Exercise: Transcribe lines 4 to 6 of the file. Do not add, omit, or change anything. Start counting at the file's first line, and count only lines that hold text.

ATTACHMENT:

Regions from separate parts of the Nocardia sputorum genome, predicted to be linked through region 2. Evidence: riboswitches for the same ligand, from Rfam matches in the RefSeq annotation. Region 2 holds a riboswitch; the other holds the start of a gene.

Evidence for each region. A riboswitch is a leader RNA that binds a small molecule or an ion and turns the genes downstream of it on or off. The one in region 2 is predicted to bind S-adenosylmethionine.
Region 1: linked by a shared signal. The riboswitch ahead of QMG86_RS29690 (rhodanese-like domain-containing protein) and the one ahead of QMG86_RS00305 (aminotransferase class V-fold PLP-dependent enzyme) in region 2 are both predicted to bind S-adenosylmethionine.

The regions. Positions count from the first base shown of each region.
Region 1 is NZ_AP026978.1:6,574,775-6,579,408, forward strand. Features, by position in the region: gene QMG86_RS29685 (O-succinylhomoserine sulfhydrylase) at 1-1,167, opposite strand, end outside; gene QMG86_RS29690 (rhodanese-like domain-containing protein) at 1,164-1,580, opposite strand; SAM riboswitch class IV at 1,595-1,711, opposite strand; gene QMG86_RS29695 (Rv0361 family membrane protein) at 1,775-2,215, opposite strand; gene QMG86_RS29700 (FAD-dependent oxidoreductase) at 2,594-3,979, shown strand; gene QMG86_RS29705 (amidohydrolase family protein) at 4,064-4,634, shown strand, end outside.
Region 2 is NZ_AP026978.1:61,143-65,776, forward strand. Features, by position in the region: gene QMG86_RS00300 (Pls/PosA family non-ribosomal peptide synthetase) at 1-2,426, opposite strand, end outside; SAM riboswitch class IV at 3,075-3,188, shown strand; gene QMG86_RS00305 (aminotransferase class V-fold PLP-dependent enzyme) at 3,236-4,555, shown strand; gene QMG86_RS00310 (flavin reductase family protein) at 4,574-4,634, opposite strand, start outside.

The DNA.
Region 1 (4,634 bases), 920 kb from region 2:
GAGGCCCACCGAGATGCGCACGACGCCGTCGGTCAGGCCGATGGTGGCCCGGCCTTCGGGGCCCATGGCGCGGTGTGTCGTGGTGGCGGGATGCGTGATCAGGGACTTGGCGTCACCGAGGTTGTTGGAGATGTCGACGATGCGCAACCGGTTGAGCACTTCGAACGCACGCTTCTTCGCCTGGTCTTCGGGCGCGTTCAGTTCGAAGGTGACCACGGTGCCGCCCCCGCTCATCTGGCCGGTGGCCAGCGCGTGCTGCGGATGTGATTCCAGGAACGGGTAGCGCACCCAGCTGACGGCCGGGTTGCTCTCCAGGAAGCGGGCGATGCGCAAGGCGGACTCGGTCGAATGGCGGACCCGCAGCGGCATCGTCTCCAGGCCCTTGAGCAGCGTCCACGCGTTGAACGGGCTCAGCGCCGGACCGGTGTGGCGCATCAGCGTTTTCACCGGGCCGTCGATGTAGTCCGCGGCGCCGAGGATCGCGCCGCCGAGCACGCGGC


The regions. Positions count from the first base shown of each region.
Region 1 is NZ_AP026978.1:6,574,775-6,579,408, forward strand. Features, by position in the region: gene QMG86_RS29685 (O-succinylhomoserine sulfhydrylase) at 1-1,167, opposite strand, end outside; gene QMG86_RS29690 (rhodanese-like domain-containing protein) at 1,164-1,580, opposite strand; SAM riboswitch class IV at 1,595-1,711, opposite strand; gene QMG86_RS29695 (Rv0361 family membrane protein) at 1,775-2,215, opposite strand; gene QMG86_RS29700 (FAD-dependent oxidoreductase) at 2,594-3,979, shown strand; gene QMG86_RS29705 (amidohydrolase family protein) at 4,064-4,634, shown strand, end outside.
Region 2 is NZ_AP026978.1:61,143-65,776, forward strand. Features, by position in the region: gene QMG86_RS00300 (Pls/PosA family non-ribosomal peptide synthetase) at 1-2,426, opposite strand, end outside; SAM riboswitch class IV at 3,075-3,188, shown strand; gene QMG86_RS00305 (aminotransferase class V-fold PLP-dependent enzyme) at 3,236-4,555, shown strand; gene QMG86_RS00310 (flavin reductase family protein) at 4,574-4,634, opposite strand, start outside.